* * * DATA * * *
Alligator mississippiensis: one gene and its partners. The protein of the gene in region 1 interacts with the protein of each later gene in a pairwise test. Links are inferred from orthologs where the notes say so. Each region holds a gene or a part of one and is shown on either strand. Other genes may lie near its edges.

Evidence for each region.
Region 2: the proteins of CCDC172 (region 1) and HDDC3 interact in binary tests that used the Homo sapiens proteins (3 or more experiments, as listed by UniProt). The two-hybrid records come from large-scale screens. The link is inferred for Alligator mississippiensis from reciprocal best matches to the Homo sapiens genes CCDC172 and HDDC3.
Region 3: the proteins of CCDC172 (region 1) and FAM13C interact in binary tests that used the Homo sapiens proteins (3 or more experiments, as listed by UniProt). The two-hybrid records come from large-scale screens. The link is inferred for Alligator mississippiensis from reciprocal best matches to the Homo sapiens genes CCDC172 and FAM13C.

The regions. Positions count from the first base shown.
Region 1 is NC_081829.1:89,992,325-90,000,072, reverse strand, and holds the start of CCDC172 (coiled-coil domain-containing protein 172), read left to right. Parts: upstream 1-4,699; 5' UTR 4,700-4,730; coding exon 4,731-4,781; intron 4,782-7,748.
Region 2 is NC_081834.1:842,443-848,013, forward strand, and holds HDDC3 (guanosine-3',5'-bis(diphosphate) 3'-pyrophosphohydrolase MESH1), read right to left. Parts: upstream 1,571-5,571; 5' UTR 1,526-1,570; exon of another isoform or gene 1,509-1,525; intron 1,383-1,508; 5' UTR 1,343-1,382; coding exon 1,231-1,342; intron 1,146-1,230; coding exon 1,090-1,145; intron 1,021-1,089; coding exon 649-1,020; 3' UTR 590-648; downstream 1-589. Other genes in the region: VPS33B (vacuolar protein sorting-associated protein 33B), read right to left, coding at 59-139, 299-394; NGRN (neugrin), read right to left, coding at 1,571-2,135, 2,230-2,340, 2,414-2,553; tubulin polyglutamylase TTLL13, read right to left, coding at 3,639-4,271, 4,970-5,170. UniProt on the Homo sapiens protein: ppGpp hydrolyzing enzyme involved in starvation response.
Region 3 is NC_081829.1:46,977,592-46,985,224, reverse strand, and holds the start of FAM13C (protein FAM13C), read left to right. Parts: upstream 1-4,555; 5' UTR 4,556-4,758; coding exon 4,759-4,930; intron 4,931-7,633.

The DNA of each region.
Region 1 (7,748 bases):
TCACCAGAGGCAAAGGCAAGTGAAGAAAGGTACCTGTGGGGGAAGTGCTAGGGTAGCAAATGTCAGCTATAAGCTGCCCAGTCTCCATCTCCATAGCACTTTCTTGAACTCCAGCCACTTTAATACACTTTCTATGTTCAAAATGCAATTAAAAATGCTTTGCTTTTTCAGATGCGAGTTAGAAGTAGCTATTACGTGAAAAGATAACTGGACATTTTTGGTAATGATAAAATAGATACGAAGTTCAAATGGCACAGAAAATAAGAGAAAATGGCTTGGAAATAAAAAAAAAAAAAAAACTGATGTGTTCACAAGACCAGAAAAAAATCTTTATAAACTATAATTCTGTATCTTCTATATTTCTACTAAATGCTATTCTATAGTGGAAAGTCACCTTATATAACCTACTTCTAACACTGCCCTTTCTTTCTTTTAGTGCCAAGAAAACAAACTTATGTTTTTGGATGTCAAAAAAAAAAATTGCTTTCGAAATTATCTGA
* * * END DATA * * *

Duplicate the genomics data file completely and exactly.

Alligator mississippiensis: one gene and its partners. The protein of the gene in region 1 interacts with the protein of each later gene in a pairwise test. Links are inferred from orthologs where the notes say so. Each region holds a gene or a part of one and is shown on either strand. Other genes may lie near its edges.

Evidence for each region.
Region 2: the proteins of CCDC172 (region 1) and HDDC3 interact in binary tests that used the Homo sapiens proteins (3 or more experiments, as listed by UniProt). The two-hybrid records come from large-scale screens. The link is inferred for Alligator mississippiensis from reciprocal best matches to the Homo sapiens genes CCDC172 and HDDC3.
Region 3: the proteins of CCDC172 (region 1) and FAM13C interact in binary tests that used the Homo sapiens proteins (3 or more experiments, as listed by UniProt). The two-hybrid records come from large-scale screens. The link is inferred for Alligator mississippiensis from reciprocal best matches to the Homo sapiens genes CCDC172 and FAM13C.

The regions. Positions count from the first base shown.
Region 1 is NC_081829.1:89,992,325-90,000,072, reverse strand, and holds the start of CCDC172 (coiled-coil domain-containing protein 172), read left to right. Parts: upstream 1-4,699; 5' UTR 4,700-4,730; coding exon 4,731-4,781; intron 4,782-7,748.
Region 2 is NC_081834.1:842,443-848,013, forward strand, and holds HDDC3 (guanosine-3',5'-bis(diphosphate) 3'-pyrophosphohydrolase MESH1), read right to left. Parts: upstream 1,571-5,571; 5' UTR 1,526-1,570; exon of another isoform or gene 1,509-1,525; intron 1,383-1,508; 5' UTR 1,343-1,382; coding exon 1,231-1,342; intron 1,146-1,230; coding exon 1,090-1,145; intron 1,021-1,089; coding exon 649-1,020; 3' UTR 590-648; downstream 1-589. Other genes in the region: VPS33B (vacuolar protein sorting-associated protein 33B), read right to left, coding at 59-139, 299-394; NGRN (neugrin), read right to left, coding at 1,571-2,135, 2,230-2,340, 2,414-2,553; tubulin polyglutamylase TTLL13, read right to left, coding at 3,639-4,271, 4,970-5,170. UniProt on the Homo sapiens protein: ppGpp hydrolyzing enzyme involved in starvation response.
Region 3 is NC_081829.1:46,977,592-46,985,224, reverse strand, and holds the start of FAM13C (protein FAM13C), read left to right. Parts: upstream 1-4,555; 5' UTR 4,556-4,758; coding exon 4,759-4,930; intron 4,931-7,633.

The DNA of each region.
Region 1 (7,748 bases):
TCACCAGAGGCAAAGGCAAGTGAAGAAAGGTACCTGTGGGGGAAGTGCTAGGGTAGCAAATGTCAGCTATAAGCTGCCCAGTCTCCATCTCCATAGCACTTTCTTGAACTCCAGCCACTTTAATACACTTTCTATGTTCAAAATGCAATTAAAAATGCTTTGCTTTTTCAGATGCGAGTTAGAAGTAGCTATTACGTGAAAAGATAACTGGACATTTTTGGTAATGATAAAATAGATACGAAGTTCAAATGGCACAGAAAATAAGAGAAAATGGCTTGGAAATAAAAAAAAAAAAAAAACTGATGTGTTCACAAGACCAGAAAAAAATCTTTATAAACTATAATTCTGTATCTTCTATATTTCTACTAAATGCTATTCTATAGTGGAAAGTCACCTTATATAACCTACTTCTAACACTGCCCTTTCTTTCTTTTAGTGCCAAGAAAACAAACTTATGTTTTTGGATGTCAAAAAAAAAAATTGCTTTCGAAATTATCTGA